On the Topic: Entitlement

I’m thinking of starting a new series for my blog called “On the Topic.” But it also might end up being just me babbling on and on about my views on a topic. Which is what it actually is. Does anyone even care about my opinion? I do and that’s all that matters to me! If anyone can love you, it might as well be yourself, right?

What I want to discuss/talk at the Internet today is entitlement. Entitlement is defined as “the fact of having a right to something.” Often we hear the word entitlement thrown at young adults, children nowadays, and on a more political spectrum: entitlement programs. Hopefully, I’ll touch on all three of these ideas and make my opinion clear, or won’t make anything up.

When I think of entitlement, I think of all three versions that I mentioned above. The reference to entitled children with all the gadgets that just didn’t exist when I grew up, entitlement programs that many believe the government should not fund, and the idea that millennials are super entitled.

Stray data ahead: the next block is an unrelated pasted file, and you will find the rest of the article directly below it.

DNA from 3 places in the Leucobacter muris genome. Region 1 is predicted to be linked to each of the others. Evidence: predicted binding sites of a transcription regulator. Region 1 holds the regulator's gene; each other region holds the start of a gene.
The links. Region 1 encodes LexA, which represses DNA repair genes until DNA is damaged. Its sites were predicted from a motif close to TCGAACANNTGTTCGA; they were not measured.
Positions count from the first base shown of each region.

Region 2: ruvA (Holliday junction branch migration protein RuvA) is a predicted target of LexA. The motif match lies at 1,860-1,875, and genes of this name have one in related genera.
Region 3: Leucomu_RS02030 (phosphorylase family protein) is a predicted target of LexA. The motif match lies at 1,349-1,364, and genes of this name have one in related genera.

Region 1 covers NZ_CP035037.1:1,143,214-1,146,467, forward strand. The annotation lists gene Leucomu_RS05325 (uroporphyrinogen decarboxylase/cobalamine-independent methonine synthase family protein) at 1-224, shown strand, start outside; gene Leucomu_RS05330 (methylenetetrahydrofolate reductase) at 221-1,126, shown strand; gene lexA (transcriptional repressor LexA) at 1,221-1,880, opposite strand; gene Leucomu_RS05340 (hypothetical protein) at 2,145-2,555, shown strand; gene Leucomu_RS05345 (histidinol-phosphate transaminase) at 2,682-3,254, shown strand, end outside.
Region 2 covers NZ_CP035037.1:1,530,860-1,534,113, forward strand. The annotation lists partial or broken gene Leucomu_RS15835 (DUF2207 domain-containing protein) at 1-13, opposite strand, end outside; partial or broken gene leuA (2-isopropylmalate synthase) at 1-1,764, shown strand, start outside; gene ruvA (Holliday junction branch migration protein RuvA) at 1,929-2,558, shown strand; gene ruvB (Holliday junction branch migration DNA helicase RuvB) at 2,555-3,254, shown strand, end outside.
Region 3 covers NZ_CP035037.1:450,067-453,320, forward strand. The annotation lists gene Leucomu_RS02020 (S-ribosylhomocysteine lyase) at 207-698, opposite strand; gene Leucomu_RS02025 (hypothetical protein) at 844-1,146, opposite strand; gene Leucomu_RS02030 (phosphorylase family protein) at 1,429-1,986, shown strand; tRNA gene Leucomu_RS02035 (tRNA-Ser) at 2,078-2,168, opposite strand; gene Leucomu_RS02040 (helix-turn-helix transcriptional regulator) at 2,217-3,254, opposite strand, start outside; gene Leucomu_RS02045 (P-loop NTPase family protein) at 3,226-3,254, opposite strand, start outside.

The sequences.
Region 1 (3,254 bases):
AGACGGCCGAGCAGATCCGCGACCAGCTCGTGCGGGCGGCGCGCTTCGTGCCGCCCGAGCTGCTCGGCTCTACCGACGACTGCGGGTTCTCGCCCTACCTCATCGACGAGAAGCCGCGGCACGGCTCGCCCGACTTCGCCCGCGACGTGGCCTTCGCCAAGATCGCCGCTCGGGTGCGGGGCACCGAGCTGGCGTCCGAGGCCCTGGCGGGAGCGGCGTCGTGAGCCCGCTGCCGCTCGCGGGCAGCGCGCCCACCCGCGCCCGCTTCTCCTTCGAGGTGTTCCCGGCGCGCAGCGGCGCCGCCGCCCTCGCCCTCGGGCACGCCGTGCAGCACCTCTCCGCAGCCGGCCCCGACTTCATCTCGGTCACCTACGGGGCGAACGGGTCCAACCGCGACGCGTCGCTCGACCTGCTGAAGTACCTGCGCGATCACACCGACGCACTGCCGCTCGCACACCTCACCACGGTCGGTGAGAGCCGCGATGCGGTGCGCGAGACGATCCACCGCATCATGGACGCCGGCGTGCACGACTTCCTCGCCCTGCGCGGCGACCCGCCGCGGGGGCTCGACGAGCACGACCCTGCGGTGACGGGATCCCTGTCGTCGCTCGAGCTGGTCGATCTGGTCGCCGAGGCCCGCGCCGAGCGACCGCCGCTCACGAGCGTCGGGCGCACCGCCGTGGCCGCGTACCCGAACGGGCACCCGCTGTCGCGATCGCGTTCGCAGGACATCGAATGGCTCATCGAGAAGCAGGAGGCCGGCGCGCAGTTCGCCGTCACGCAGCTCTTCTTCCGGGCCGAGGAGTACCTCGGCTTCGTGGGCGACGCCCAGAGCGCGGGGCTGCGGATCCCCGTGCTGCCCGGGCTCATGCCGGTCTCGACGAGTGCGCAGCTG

Let’s just think about this. Why do children in elementary school need iPhones? Why do they need the latest tablet or god forbid laptop? The greatest thing we had when I was in elementary school is those old Apple computers and they were like something out of the future. Yes, we had computers, but they were desktop computers in the library and a luxury. We all know that I’m a nerd so my favorite learning receptacle was a book. When I see kids with books nowadays, they’re thrown around, treated like trash, a chore. I know that not everyone will feel the same way that I do, but books are magical. They hold different worlds, will take you to new heights, will teach you something new. It boggles my mind that kids have cell phones at such a young age. I think the biggest consequence of throwing all this technology at young kids is that it makes them almost helpless everywhere else. How many kids do you know that memorized their parent’s phone numbers? Their house numbers? Their friends’ numbers? I remember memorizing all of these things. Now there’s “favorites,” I was lucky to have speed dial by the time I was in middle school. I know that I’m a guilty participant, but people are so dependent on technology now, they barely know how to survive without wi-fi. It’s horrifying or even a spectacle when cafés don’t provide wi-fi. What kind of archaic practice is this? I think the most important part of growing up is knowing that everything won’t be given to you. I’ve certainly had my moments when I was younger where I was given luxuries that I didn’t need, but I also knew there was a value in the things I owned. I knew how hard my parent’s worked to give me all those gymnastic lessons, cute clothes, and family vacations. I feel like today, all of those things are expected. Maybe this could be a critique on society as much as children, but I just find that material items don’t have the magic of just things you can just experience.